UNRRA expresses gratitude for Heifer Project

The work of the Heifer Project following World War II did not go unnoticed by the United Nations Relief and Rehabilitation Administration. A letter to the Heifer Project Committee from UNRRA’s Director General was published 70 years ago this week in the January 11, 1947, Gospel Messenger of the Church of the Brethren:

UNITED NATIONS RELIEF AND REHABILITATION ADMINISTRATION
1344 CONNECTICUT AVENUE
WASHINGTON 25, D. C.

November 26, 1946

Heifer Project Committee
New Windsor, Md.
Dear Mr. Bushong:
I am informed that your organization, the heifer-project committee of the Brethren Service Committee, has assembled a boatload of heifers which you will contribute to UNRRA for shipment from New Orleans to China in December. This will be the first boat of cattle to go to China, and is one of the most important gifts that UNRRA has received. Thousands of the cattle you have donated are now in Czechoslovakia, Greece, Italy and Poland helping the farmers there to restore their war-torn lands and feed the populations—rural and urban—of these countries which lost 50% of their livestock in the war. The artificial insemination program in Greece, set up by UNRRA with your assistance, has materially helped to improve the depleted breeding stock of that suffering country.
The fine spirit of practical Christianity and the faith that your group has shown are examples to us all in these days when, without faith, we cannot progress. Your movement, beginning modestly as it did, has spread its spirit and its work. Transcending barriers of nationality and religious conviction, it has drawn to itself members of many denominations, and illustrated what can be accomplished when conviction and efficient enterprise and fine Christian generosity are combined.
I understand that your organization has decided to continue its work for two years after UNRRA ceases. This is further exemplification of its validity. May I congratulate and thank you in the name of those we have all been trying to help and wish you every success in the future.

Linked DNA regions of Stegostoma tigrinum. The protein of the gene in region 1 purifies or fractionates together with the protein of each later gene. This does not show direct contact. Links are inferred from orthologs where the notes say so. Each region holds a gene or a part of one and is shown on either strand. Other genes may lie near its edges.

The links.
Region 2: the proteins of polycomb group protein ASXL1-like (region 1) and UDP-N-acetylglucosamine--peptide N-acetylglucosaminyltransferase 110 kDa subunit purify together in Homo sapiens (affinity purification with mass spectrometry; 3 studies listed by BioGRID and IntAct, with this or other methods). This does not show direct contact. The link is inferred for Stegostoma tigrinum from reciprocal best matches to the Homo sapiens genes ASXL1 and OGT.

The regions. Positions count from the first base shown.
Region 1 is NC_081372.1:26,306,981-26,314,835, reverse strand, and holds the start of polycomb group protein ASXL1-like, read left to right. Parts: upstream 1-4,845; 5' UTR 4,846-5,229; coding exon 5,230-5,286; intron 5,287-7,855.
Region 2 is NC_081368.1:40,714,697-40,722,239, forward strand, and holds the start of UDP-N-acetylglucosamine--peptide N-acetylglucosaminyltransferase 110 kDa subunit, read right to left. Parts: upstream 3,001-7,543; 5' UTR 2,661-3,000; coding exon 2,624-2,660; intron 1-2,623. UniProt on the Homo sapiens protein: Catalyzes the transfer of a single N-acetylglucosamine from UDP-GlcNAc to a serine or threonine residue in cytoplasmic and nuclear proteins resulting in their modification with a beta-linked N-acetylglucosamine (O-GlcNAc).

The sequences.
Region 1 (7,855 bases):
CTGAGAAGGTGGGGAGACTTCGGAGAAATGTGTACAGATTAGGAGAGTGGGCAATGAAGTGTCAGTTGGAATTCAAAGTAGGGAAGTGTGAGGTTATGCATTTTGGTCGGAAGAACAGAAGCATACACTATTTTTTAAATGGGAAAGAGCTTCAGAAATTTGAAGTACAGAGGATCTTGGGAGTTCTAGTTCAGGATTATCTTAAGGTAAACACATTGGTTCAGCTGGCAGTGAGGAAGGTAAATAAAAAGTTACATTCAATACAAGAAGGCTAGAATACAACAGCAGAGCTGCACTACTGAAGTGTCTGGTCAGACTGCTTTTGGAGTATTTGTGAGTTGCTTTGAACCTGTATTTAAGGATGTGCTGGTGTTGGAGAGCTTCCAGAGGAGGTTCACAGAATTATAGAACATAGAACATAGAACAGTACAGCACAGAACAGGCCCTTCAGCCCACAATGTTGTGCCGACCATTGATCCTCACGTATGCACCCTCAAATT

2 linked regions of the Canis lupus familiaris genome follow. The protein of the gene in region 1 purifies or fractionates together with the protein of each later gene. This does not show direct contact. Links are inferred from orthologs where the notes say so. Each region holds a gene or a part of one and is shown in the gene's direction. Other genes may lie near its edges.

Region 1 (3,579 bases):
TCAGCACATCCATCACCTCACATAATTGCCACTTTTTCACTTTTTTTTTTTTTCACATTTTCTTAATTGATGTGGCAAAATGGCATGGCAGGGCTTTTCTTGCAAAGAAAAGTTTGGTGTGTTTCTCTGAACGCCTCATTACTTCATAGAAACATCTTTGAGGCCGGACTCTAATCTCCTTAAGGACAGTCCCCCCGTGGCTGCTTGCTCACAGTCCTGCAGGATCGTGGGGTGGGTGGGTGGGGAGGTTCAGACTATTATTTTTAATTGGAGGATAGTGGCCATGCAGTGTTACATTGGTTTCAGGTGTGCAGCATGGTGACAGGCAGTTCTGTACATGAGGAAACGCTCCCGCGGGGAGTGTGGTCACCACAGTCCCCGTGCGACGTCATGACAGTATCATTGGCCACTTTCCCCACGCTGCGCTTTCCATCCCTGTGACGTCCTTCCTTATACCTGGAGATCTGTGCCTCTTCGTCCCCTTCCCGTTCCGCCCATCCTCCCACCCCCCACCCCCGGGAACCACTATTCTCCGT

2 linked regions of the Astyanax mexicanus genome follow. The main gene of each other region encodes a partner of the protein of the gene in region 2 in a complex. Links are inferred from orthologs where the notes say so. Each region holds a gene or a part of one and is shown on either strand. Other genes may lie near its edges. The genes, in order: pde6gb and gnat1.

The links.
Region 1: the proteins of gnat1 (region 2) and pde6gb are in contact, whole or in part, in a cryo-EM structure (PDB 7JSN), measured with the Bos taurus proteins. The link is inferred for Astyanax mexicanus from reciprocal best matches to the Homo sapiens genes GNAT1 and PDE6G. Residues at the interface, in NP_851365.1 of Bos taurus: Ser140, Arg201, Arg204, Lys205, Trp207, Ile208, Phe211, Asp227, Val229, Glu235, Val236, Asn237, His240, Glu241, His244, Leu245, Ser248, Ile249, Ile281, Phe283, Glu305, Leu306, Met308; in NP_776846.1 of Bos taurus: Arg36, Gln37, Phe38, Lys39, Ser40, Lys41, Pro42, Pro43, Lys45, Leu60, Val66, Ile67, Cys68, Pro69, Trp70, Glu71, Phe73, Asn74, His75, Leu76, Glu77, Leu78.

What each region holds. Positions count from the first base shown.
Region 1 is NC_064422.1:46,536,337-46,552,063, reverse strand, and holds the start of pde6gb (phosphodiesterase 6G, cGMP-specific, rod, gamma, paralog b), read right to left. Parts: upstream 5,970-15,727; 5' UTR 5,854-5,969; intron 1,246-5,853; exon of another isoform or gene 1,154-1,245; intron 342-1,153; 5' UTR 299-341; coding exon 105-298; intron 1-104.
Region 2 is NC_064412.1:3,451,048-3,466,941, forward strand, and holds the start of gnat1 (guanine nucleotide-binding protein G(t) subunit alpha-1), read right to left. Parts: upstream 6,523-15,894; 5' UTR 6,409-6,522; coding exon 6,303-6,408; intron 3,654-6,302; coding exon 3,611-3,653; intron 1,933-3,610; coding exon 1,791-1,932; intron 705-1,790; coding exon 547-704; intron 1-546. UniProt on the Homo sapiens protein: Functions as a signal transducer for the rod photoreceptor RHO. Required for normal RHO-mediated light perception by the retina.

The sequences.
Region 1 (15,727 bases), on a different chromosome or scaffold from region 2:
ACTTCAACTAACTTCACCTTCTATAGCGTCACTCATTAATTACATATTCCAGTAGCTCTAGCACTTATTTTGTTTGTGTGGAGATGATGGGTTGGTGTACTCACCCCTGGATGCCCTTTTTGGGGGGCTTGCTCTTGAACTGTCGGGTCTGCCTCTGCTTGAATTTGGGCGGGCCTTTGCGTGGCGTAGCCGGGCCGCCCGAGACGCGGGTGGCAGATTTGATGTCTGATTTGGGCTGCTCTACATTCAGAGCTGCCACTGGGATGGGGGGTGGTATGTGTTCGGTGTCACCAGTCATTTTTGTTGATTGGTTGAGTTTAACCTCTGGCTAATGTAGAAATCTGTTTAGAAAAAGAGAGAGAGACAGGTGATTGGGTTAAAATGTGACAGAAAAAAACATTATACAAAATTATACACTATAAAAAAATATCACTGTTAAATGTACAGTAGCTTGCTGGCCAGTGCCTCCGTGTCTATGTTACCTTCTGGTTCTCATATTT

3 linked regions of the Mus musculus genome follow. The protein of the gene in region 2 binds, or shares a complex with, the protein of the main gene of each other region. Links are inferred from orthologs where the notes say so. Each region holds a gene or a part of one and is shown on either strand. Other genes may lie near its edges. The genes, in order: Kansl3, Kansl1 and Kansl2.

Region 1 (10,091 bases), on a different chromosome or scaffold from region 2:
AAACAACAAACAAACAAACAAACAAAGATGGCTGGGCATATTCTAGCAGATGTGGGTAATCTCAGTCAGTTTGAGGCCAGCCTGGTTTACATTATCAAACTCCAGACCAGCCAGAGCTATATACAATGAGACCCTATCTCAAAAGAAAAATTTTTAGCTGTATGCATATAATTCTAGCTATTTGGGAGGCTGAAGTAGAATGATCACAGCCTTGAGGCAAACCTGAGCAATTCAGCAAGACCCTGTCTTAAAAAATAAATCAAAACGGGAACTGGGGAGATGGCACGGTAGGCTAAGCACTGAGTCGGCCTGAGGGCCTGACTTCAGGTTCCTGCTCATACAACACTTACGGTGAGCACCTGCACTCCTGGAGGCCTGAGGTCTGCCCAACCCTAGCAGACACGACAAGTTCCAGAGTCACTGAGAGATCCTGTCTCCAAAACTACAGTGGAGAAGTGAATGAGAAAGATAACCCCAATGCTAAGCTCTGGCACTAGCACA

Sincerely yours,
F. H. La Guardia
Director General

Yet further exemplification of the Heifer Project’s validity is that it continues today as Heifer International. The organization was set in motion 75 years ago this week, as recorded in the January 10, 1942, minutes of the Church of the Brethren Northern Indiana Men’s Work Cabinet: “The Cabinet decided to support Dan West’s Calf Project. Dan West is to give more information at our April meeting.”

The shipment to China to which Mr. La Guardia refers left New Orleans November 19, 1946, on the S. S. Lindenwood Victory carrying 723 Heifer Project cattle and 32 seagoing cowboys. Watch for stories from this memorable trip in upcoming posts.

Photo courtesy of George Weybright family.

Photo courtesy of George Weybright family.

Photo courtesy of George Weybright family.

Photo courtesy of George Weybright family.

Seagoing Cowboys provide food for body and soul

A heifer comes on board the S,S, Charles W. Wooster in January 1946 to begin its journey to Czechoslovakia.

A heifer comes on board the S,S, Charles W. Wooster in January 1946 to begin its journey to Czechoslovakia. Photo credit: Christian Kennel.

January 7, 1946, the S.S. Charles W. Wooster, left Baltimore, Maryland, with 325 heifers on board. The cattle were on their way to help families in Czechoslovakia recover from the trauma of World War II. 175 of the heifers were gifts of American Christians sent by the Heifer Project for the neediest farmers in Upper Silesia. The remainder were sent by the United Nations Relief and Rehabilitation Administration which made numerous shipments of horses and heifers to Czechoslovakia and Poland in 1945 to 1947.

The S.S. Charles W. Wooster docked in Bremen, Germany, to offload heifers to be sent to Czechoslovakia in January 1946. Photo credit: Christian Kennel.

The S.S. Charles W. Wooster docked in Bremen, Germany, to offload heifers to be sent to Czechoslovakia in January 1946. Photo credit: Christian Kennel.

This week, in Ratingen, Germany, the Upper Silesia Museum (Oberschlesisches Landesmuseum) has opened an exhibit, “For Body and Soul: from the culture of food and drink,” in which this history is remembered. One of the topics covered in the exhibition is strategies of providing nourishment in times of shortage and crisis, and it’s in that context that the seagoing cowboys and the Heifer Project are being introduced to museum goers. It has been my pleasure and privilege to provide the museum with the images to tell this piece of their history.

Seagoing cowboy display at the Upper Silesia Museum, Ratingen, Germany. Photo courtesy of Oberschlesisches Landesmuseum.

Seagoing cowboy display at the Upper Silesia Museum, Ratingen, Germany. Photo courtesy of Oberschlesisches Landesmuseum.

Heifer Project brochures on display at the Upper Silesia Museum. Photo courtesy of Oberschesisches Landesmuseum.

Heifer Project brochures on display at the Upper Silesia Museum. Photo courtesy of Oberschesisches Landesmuseum.

 

 

 

 

 

 

 

The exhibit runs through October 15, 2016, so if you’re in Germany between now and then, stop in and take a look!

A recipient expresses thanks for their heifer. Photo courtesy of Heifer International.

A recipient expresses thanks for their heifer. Courtesy of Heifer International.

Thank you letter translation. Courtesy of Heifer International..

Thank you letter translation. Courtesy of Heifer International..